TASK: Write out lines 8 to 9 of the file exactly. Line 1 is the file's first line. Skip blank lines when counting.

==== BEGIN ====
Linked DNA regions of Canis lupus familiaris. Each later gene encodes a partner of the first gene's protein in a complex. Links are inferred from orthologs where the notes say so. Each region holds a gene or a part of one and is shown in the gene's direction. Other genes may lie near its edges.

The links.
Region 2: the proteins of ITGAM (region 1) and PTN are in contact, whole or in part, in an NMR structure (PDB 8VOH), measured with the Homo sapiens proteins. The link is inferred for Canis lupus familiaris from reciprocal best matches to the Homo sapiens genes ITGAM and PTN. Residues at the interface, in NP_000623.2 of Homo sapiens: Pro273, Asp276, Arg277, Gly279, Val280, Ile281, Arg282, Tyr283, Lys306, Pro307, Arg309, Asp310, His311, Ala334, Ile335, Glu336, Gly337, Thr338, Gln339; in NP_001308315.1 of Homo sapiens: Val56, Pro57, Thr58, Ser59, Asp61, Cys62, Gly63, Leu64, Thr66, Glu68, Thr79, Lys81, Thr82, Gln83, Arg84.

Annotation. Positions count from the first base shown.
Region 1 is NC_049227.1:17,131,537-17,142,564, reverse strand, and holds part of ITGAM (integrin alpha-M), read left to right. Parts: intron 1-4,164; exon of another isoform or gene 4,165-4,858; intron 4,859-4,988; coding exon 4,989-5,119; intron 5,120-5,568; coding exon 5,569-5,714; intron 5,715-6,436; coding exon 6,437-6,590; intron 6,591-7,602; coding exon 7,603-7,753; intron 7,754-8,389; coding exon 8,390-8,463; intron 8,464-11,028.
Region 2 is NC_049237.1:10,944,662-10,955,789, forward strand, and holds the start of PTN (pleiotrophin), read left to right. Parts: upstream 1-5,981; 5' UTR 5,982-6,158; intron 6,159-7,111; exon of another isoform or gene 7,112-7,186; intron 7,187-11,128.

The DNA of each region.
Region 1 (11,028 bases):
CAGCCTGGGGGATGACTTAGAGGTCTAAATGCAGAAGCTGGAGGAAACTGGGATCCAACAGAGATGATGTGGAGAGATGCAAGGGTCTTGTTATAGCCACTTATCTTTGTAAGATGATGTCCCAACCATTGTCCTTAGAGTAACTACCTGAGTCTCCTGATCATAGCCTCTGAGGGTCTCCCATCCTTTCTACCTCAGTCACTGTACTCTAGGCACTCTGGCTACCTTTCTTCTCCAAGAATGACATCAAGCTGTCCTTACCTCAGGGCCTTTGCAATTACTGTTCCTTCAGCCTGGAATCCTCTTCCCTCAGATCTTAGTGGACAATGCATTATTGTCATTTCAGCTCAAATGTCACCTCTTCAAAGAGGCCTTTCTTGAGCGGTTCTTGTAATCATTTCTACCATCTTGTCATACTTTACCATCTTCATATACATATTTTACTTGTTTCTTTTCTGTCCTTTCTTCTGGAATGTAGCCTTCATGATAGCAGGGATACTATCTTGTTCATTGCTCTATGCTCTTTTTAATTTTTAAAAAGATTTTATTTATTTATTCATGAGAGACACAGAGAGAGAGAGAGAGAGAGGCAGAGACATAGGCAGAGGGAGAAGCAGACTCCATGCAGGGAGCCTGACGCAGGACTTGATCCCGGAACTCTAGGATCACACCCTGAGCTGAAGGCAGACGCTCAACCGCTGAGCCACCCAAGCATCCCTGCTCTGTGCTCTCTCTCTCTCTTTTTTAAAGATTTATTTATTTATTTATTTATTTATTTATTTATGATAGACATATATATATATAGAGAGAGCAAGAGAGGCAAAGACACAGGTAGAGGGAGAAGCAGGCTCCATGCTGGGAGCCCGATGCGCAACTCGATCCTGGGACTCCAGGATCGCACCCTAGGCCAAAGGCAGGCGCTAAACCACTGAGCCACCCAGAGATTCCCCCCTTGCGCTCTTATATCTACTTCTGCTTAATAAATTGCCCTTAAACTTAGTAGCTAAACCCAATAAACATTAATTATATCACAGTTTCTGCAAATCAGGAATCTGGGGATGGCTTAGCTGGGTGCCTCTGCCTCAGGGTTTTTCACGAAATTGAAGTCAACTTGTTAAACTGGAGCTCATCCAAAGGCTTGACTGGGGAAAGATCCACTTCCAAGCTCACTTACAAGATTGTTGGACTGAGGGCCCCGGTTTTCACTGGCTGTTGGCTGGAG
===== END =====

Region 1 (11,028 bases):
CAGCCTGGGGGATGACTTAGAGGTCTAAATGCAGAAGCTGGAGGAAACTGGGATCCAACAGAGATGATGTGGAGAGATGCAAGGGTCTTGTTATAGCCACTTATCTTTGTAAGATGATGTCCCAACCATTGTCCTTAGAGTAACTACCTGAGTCTCCTGATCATAGCCTCTGAGGGTCTCCCATCCTTTCTACCTCAGTCACTGTACTCTAGGCACTCTGGCTACCTTTCTTCTCCAAGAATGACATCAAGCTGTCCTTACCTCAGGGCCTTTGCAATTACTGTTCCTTCAGCCTGGAATCCTCTTCCCTCAGATCTTAGTGGACAATGCATTATTGTCATTTCAGCTCAAATGTCACCTCTTCAAAGAGGCCTTTCTTGAGCGGTTCTTGTAATCATTTCTACCATCTTGTCATACTTTACCATCTTCATATACATATTTTACTTGTTTCTTTTCTGTCCTTTCTTCTGGAATGTAGCCTTCATGATAGCAGGGATACTATCTTGTTCATTGCTCTATGCTCTTTTTAATTTTTAAAAAGATTTTATTTATTTATTCATGAGAGACACAGAGAGAGAGAGAGAGAGAGGCAGAGACATAGGCAGAGGGAGAAGCAGACTCCATGCAGGGAGCCTGACGCAGGACTTGATCCCGGAACTCTAGGATCACACCCTGAGCTGAAGGCAGACGCTCAACCGCTGAGCCACCCAAGCATCCCTGCTCTGTGCTCTCTCTCTCTCTTTTTTAAAGATTTATTTATTTATTTATTTATTTATTTATTTATGATAGACATATATATATATAGAGAGAGCAAGAGAGGCAAAGACACAGGTAGAGGGAGAAGCAGGCTCCATGCTGGGAGCCCGATGCGCAACTCGATCCTGGGACTCCAGGATCGCACCCTAGGCCAAAGGCAGGCGCTAAACCACTGAGCCACCCAGAGATTCCCCCCTTGCGCTCTTATATCTACTTCTGCTTAATAAATTGCCCTTAAACTTAGTAGCTAAACCCAATAAACATTAATTATATCACAGTTTCTGCAAATCAGGAATCTGGGGATGGCTTAGCTGGGTGCCTCTGCCTCAGGGTTTTTCACGAAATTGAAGTCAACTTGTTAAACTGGAGCTCATCCAAAGGCTTGACTGGGGAAAGATCCACTTCCAAGCTCACTTACAAGATTGTTGGACTGAGGGCCCCGGTTTTCACTGGCTGTTGGCTGGAG